Article

Sociocultural Factors and the Global Goals of Education for All  

Eric A. Hurley

All over the world, nations have spent much of the last 20 years scrambling to increase and improve access to basic education. Globally, the number of people without access to a basic education has fallen significantly in the years since the goals of Education For All (EFA) were announced in 2000 at the World Education Forum in Dakar, Senegal, and extended at Incheon, South Korea, in 2016. This is ostensibly very good news. While universal access to a basic education is certainly a worthy goal, one can raise significant questions about the orientation of these efforts and the manner in which they are being pursued. For example, very little attention seems to have been paid to what the schools are or will be like, or to how the nations and people they must serve may be different from those for whom they were designed. To understand the inevitable problems that flow from this potential mismatch, it is useful to examine education in nations that have achieved more or less universal access to basic education. Many of the educational, social, economic, and social justice disparities that plague those nations are today understood as natural effects of the educational infrastructures in operation. Examination of recent empirical research and practice that attends to the importance of social and cultural factors in education may allow nations that are currently building or scaling up access to head off some predictable and difficult problems before they become endemic and calcified on a national scale. Nations who seize the opportunity to build asset-based and culturally responsive pedagogies into their educational systems early on may, in time, provide the rest of the world with much needed leadership on these issues.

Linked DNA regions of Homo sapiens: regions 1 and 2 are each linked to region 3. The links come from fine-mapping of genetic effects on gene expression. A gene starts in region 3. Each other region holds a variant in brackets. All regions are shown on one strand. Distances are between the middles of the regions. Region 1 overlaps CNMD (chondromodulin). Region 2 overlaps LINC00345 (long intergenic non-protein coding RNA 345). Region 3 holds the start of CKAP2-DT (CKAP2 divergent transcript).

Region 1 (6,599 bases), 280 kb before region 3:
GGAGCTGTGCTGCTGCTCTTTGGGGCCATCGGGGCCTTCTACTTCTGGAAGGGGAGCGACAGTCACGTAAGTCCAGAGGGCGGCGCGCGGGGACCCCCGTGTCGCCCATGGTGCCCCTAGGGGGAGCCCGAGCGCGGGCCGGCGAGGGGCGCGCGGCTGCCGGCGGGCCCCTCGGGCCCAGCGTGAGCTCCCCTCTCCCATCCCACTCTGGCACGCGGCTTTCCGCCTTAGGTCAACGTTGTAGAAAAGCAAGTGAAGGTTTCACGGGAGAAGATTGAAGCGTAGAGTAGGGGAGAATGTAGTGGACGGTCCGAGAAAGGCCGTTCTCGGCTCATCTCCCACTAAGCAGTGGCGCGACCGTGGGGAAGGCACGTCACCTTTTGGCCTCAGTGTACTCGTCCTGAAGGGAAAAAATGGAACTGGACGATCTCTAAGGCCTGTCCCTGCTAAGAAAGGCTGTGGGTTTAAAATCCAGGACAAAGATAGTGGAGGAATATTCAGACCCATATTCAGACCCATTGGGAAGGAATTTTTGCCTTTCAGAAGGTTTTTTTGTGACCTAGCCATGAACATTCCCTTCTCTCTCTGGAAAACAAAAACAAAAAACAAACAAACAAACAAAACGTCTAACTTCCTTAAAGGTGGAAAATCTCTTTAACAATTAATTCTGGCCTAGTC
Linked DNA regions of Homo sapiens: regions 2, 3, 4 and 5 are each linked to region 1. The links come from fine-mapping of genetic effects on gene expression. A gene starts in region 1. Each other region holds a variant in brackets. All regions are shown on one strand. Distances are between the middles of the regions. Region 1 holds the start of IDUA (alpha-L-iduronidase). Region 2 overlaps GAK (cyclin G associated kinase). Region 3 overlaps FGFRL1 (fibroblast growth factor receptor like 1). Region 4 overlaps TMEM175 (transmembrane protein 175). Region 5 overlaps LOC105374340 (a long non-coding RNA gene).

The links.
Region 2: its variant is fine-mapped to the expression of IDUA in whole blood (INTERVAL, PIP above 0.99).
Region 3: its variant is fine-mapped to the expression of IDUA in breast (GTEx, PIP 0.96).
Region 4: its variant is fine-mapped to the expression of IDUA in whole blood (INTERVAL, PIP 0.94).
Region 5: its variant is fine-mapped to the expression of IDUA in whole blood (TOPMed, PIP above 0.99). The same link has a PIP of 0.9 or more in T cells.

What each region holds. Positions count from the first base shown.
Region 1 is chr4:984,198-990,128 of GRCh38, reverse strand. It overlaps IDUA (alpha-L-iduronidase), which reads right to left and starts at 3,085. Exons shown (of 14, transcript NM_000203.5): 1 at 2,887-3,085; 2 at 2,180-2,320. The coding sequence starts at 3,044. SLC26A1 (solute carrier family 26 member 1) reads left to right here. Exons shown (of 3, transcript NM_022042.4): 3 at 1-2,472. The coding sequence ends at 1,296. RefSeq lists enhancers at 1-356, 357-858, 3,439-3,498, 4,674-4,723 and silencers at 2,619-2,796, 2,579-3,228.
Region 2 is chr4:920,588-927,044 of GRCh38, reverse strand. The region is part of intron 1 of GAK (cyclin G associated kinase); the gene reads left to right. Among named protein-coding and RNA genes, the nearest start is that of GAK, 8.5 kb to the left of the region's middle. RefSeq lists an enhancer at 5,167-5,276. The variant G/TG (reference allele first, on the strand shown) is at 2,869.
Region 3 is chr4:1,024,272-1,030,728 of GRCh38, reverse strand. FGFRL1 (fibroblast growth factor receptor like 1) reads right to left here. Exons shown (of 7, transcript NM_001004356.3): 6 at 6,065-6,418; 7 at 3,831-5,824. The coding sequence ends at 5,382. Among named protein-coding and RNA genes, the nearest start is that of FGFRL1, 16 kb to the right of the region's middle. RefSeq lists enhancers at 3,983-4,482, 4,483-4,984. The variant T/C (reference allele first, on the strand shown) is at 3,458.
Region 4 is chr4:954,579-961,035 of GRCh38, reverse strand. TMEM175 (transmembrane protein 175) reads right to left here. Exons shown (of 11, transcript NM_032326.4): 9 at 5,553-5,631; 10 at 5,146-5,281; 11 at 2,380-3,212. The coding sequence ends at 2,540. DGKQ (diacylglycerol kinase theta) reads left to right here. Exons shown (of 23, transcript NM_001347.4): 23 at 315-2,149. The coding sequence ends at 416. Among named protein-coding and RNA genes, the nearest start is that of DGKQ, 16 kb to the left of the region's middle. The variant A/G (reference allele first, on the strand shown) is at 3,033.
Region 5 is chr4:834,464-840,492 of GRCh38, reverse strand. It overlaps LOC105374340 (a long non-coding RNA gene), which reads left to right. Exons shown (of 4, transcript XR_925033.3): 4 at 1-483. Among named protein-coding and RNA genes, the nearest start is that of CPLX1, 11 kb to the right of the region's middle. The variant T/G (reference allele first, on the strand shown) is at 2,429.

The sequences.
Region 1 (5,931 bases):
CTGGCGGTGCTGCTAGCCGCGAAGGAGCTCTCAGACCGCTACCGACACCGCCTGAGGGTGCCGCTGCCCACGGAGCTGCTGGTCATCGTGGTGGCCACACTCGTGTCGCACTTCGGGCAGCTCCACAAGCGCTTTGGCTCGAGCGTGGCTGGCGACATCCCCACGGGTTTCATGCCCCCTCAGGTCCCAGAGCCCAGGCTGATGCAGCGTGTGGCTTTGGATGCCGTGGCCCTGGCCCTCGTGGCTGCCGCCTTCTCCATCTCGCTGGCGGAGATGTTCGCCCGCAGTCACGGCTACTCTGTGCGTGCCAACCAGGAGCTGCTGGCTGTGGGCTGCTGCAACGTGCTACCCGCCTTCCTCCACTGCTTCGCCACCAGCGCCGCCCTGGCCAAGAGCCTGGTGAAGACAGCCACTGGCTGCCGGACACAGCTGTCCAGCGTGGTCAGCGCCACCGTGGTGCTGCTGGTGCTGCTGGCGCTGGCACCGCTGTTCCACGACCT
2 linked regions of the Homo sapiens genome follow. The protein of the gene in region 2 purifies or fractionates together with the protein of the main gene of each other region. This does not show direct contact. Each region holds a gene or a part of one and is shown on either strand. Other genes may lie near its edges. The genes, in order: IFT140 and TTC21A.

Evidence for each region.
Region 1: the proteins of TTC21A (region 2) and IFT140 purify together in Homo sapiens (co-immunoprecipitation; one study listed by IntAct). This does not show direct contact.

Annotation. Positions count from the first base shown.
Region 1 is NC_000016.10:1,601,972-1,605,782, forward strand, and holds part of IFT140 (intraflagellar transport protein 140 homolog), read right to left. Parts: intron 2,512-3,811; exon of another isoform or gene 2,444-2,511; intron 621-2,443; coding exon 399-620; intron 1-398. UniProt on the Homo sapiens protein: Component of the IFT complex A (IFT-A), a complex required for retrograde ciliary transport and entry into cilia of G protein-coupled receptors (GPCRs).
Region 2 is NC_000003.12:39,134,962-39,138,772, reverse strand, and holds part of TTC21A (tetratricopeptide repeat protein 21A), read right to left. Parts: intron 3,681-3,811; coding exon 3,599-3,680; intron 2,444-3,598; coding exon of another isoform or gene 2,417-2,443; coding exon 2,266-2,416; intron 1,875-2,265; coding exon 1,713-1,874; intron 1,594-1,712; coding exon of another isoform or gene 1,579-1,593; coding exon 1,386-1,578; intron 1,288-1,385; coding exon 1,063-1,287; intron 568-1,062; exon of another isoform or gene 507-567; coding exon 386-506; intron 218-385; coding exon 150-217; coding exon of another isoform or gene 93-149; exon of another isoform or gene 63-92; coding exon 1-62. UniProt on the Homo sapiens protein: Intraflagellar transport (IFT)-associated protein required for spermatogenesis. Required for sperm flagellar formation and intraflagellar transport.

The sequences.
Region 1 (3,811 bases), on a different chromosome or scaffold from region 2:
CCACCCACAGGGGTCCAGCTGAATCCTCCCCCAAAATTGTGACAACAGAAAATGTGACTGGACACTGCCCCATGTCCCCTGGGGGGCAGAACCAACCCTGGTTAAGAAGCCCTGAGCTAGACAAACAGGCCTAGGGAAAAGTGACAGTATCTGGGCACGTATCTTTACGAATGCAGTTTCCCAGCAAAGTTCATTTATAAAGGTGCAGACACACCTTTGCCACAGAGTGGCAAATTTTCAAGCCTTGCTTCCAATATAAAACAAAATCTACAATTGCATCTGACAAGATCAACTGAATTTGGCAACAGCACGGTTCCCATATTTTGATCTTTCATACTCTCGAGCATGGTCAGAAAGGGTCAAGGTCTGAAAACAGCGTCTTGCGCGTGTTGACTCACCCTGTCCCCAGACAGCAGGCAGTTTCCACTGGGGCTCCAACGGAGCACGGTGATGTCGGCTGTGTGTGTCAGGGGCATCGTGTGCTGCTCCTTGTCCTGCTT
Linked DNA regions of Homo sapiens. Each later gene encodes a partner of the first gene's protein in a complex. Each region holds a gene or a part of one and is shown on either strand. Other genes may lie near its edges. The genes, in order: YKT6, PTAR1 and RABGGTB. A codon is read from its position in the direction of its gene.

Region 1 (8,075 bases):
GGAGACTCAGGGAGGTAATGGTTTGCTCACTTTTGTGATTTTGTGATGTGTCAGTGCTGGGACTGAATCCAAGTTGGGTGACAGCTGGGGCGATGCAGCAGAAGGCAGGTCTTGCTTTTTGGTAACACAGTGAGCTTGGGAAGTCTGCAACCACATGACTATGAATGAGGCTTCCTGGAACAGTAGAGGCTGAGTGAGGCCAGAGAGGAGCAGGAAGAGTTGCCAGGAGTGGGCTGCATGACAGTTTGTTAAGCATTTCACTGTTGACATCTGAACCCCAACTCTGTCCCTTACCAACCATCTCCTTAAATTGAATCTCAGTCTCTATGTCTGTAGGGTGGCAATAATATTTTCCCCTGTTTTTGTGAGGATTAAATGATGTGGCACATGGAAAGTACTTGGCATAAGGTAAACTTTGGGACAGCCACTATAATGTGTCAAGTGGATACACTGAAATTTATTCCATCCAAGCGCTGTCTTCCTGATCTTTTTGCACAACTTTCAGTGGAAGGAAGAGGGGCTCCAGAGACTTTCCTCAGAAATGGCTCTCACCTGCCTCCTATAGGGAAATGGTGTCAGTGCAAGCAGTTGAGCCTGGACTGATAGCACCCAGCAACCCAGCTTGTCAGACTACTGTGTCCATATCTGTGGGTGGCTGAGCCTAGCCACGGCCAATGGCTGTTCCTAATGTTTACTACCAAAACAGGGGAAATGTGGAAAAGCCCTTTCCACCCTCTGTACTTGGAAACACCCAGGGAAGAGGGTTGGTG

Article

The Influence of Teacher Education on Teacher Beliefs  

Maria Teresa Tatto

Beliefs defined as the cognitive basis for the articulation of values and behaviors that mediate teaching practice can serve as powerful indicators of teacher education influence on current and prospective teachers’ thinking. Notwithstanding the importance of this construct, the field seems to lack across the board agreement concerning the kinds of beliefs that are essential for effective teaching, and whether and how opportunities to learn and other experiences have the potential to influence beliefs and knowledge in ways that may equip teachers to interpret, frame and guide action, and to fruitfully engage all pupils with powerful learning experiences. Large-scale international comparative studies provide the opportunity to develop shared definitions that facilitate the exploration of these questions within and across nations.

Article

Conceptions and Models of Teacher Education  

Maureen Robinson and Rada Jancic Mogliacci